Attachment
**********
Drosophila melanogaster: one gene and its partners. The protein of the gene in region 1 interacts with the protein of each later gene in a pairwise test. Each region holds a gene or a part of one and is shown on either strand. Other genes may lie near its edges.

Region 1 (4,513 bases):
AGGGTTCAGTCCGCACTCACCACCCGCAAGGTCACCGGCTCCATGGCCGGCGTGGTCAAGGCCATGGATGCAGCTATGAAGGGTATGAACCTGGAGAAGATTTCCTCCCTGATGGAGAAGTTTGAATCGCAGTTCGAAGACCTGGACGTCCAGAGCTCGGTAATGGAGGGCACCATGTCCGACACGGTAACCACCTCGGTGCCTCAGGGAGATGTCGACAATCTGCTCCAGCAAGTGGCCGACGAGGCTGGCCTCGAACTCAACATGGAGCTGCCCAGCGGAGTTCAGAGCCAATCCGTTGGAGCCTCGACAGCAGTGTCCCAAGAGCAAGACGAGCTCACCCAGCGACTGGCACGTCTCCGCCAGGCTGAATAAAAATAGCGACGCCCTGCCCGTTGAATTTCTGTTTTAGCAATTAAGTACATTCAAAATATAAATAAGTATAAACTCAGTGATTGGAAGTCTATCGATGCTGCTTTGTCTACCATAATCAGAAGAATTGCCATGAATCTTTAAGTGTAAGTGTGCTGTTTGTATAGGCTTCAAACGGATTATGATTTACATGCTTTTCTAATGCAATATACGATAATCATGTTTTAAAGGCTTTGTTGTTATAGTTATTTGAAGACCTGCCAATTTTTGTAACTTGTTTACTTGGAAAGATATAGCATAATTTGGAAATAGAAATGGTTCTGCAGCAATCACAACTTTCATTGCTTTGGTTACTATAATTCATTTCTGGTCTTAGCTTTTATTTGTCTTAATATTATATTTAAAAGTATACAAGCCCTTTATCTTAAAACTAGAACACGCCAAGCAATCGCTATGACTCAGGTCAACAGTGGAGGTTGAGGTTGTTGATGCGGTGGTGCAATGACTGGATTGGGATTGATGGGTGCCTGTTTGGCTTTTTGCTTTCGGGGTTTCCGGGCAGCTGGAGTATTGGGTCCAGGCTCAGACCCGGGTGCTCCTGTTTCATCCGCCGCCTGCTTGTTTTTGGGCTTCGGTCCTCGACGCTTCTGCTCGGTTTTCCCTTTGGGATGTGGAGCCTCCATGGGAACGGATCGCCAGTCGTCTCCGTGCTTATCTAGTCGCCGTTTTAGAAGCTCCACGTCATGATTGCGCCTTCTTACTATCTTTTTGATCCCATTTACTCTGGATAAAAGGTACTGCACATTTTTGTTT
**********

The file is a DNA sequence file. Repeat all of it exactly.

Drosophila melanogaster: one gene and its partners. The protein of the gene in region 1 interacts with the protein of each later gene in a pairwise test. Each region holds a gene or a part of one and is shown on either strand. Other genes may lie near its edges.

Region 1 (4,513 bases):
AGGGTTCAGTCCGCACTCACCACCCGCAAGGTCACCGGCTCCATGGCCGGCGTGGTCAAGGCCATGGATGCAGCTATGAAGGGTATGAACCTGGAGAAGATTTCCTCCCTGATGGAGAAGTTTGAATCGCAGTTCGAAGACCTGGACGTCCAGAGCTCGGTAATGGAGGGCACCATGTCCGACACGGTAACCACCTCGGTGCCTCAGGGAGATGTCGACAATCTGCTCCAGCAAGTGGCCGACGAGGCTGGCCTCGAACTCAACATGGAGCTGCCCAGCGGAGTTCAGAGCCAATCCGTTGGAGCCTCGACAGCAGTGTCCCAAGAGCAAGACGAGCTCACCCAGCGACTGGCACGTCTCCGCCAGGCTGAATAAAAATAGCGACGCCCTGCCCGTTGAATTTCTGTTTTAGCAATTAAGTACATTCAAAATATAAATAAGTATAAACTCAGTGATTGGAAGTCTATCGATGCTGCTTTGTCTACCATAATCAGAAGAATTGCCATGAATCTTTAAGTGTAAGTGTGCTGTTTGTATAGGCTTCAAACGGATTATGATTTACATGCTTTTCTAATGCAATATACGATAATCATGTTTTAAAGGCTTTGTTGTTATAGTTATTTGAAGACCTGCCAATTTTTGTAACTTGTTTACTTGGAAAGATATAGCATAATTTGGAAATAGAAATGGTTCTGCAGCAATCACAACTTTCATTGCTTTGGTTACTATAATTCATTTCTGGTCTTAGCTTTTATTTGTCTTAATATTATATTTAAAAGTATACAAGCCCTTTATCTTAAAACTAGAACACGCCAAGCAATCGCTATGACTCAGGTCAACAGTGGAGGTTGAGGTTGTTGATGCGGTGGTGCAATGACTGGATTGGGATTGATGGGTGCCTGTTTGGCTTTTTGCTTTCGGGGTTTCCGGGCAGCTGGAGTATTGGGTCCAGGCTCAGACCCGGGTGCTCCTGTTTCATCCGCCGCCTGCTTGTTTTTGGGCTTCGGTCCTCGACGCTTCTGCTCGGTTTTCCCTTTGGGATGTGGAGCCTCCATGGGAACGGATCGCCAGTCGTCTCCGTGCTTATCTAGTCGCCGTTTTAGAAGCTCCACGTCATGATTGCGCCTTCTTACTATCTTTTTGATCCCATTTACTCTGGATAAAAGGTACTGCACATTTTTGTTT